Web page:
There is, of course, the curious case of Axe Dark Temptation, a cocoa-scented body product line for men whose commercials featured women gnawing at men enrobed in chocolate, elevating depravity to an entirely new level.
 it’s not like companies hawk products to men that smell like food that’s been successfully gendered via marketing. (I mean, certainly there are men out there who dab barbeque sauce behind their ears and fill their sock drawers with sachets of crushed pork rinds, but marketers haven’t caught on. Yet.) Food-product marketing is specific to women (mint, ginger, and citrus scents aside), for we’re the ones still connected with the domestic sphere and all the “simple pleasures” it brings. Men get forests, the oceans, the dirt of the earth itself. We get flowers and a birthday cake.

Now, at this point, Dear Reader, I have a confession to make. Actually, I have at least seven confessions to make, starting with: As a teenager, I used vanilla extract as perfume. Which is not to say I haven’t also purchased a bevy of vanilla perfumes over the years—for I have—in addition to gingerbread body scrub, brown sugar lotion, a chocolate body oil that inexplicably made me sleepy, an angel-food-scented bar of glycerin soap with a plastic cutout of a slice of birthday cake floating in the middle, and a “Fortune Kookie” body gel that I finally discarded, at age 33, not because of the scent but because of the accompanying shimmer. So I’m not immune to the charm of smelling like Betty Crocker. I wore these products most frequently as a teenager but carried some to adulthood and why not? They do smell good, after all; that’s the whole point. And they trigger something that on its face seems harmless: Part of their appeal lies in how they transport us back to an age when all we needed to be soothed was a cupcake.

At the same time, they don’t actually transport us to being that age; they transport us to a simulacrum of it. When I was 6, if I wanted to smell like anything it was the Estee Lauder perfume samples my mother got free with purchase. Smelling like fake food was for the only thing more powerless than a 6-year-old girl—Strawberry Shortcake dolls. I loved the scent of those dolls but never wanted to smell like them myself; it wouldn’t have occurred to me. It was only when I was a teenager and began to actually walk the line between girlhood and womanhood that I suddenly became obsessed with smelling like a Mrs. Field’s outlet—and sure enough, there’s that “naughty virginity” Power mentions. I wholly bought into what she outlined: Smelling like cotton candy let me put forth the idea that I was the kind of girl who would enthusiastically dig into a vat of the stuff, i.e. the kind of girl who liked to have a good time, but not that kind of good time, except of course it was that kind of a good time, because the biggest thing that had changed from the 14-year-old me dragging torn-out magazine samples of Red Door across my wrists and the 15-year-old me dabbing vanilla onto my neck was firsthand knowledge of what an orgasm was. I liked feeling a little hedonistic, in the most good-girl way possible. Smelling sweet at 15 was lightly naughty without being seamy in the least—if anything, its naughtiness was so covert that I didn’t realize that scenting myself as a Sweet Young Thing had any implications other than, well, sweetness, even though my near-panic whenever I came close to running out of my Body Shop oil should have alerted me that I had more invested in this whole vanilla thing than I could articulate at the time.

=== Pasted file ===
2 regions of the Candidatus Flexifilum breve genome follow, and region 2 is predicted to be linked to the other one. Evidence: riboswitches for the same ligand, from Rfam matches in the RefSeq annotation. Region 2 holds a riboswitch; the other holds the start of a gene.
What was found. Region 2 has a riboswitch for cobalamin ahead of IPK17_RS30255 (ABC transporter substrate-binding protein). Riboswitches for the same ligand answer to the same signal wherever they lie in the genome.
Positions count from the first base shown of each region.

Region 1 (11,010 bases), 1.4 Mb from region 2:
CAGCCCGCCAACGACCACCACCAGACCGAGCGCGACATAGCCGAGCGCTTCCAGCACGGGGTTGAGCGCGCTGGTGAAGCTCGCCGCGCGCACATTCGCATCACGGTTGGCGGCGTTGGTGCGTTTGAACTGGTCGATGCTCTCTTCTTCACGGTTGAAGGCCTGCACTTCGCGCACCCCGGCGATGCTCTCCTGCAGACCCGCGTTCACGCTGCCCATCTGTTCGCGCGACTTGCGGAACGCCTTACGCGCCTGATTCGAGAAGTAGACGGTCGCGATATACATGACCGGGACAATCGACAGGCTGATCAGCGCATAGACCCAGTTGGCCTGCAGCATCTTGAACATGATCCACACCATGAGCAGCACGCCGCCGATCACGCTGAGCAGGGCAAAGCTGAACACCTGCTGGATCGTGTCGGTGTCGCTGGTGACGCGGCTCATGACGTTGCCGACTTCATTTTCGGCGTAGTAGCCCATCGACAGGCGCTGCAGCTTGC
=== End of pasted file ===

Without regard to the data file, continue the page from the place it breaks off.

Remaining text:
Which is not to say that every teenager—or every adult woman—who spritzes on a little angel food perfume is a wanton Lolita, or that even if they are, that we should raise our eyebrows about it. Certainly I was better off expressing my “wantonness” (can you be wanton if you went off to college a virgin?) through vanilla perfume than I would have been by expressing it with anyone resembling Humbert Humbert. And as much as this blog might imply I believe otherwise, sometimes a candy cigar is just a candy cigar. The perfume I wear most frequently now

Black Phoenix Alchemy Lab’s “Alice,” since you asked.
is indeed a hint sweet—carnation, rose, bergamot, milk, and honey—and while I’m not so arrogant as to think the 15-year-old me had complex sociological-developmental motivations for wearing vanilla perfume but of course the 35-year-old me just likes what she likes, the fact is, I do wear it because I like it. I don’t want to imply that any of us should stop using lemon cookie body souffle or toss out our Lip Smackers—joy can be hard enough to come by plenty of days, and if it comes in a yummy-smelling jar, well, that’s reliable enough for me not to turn my nose up at, eh? I just wonder how harmless something can actually be when its existence is predicated upon announcing just how harmless it really is.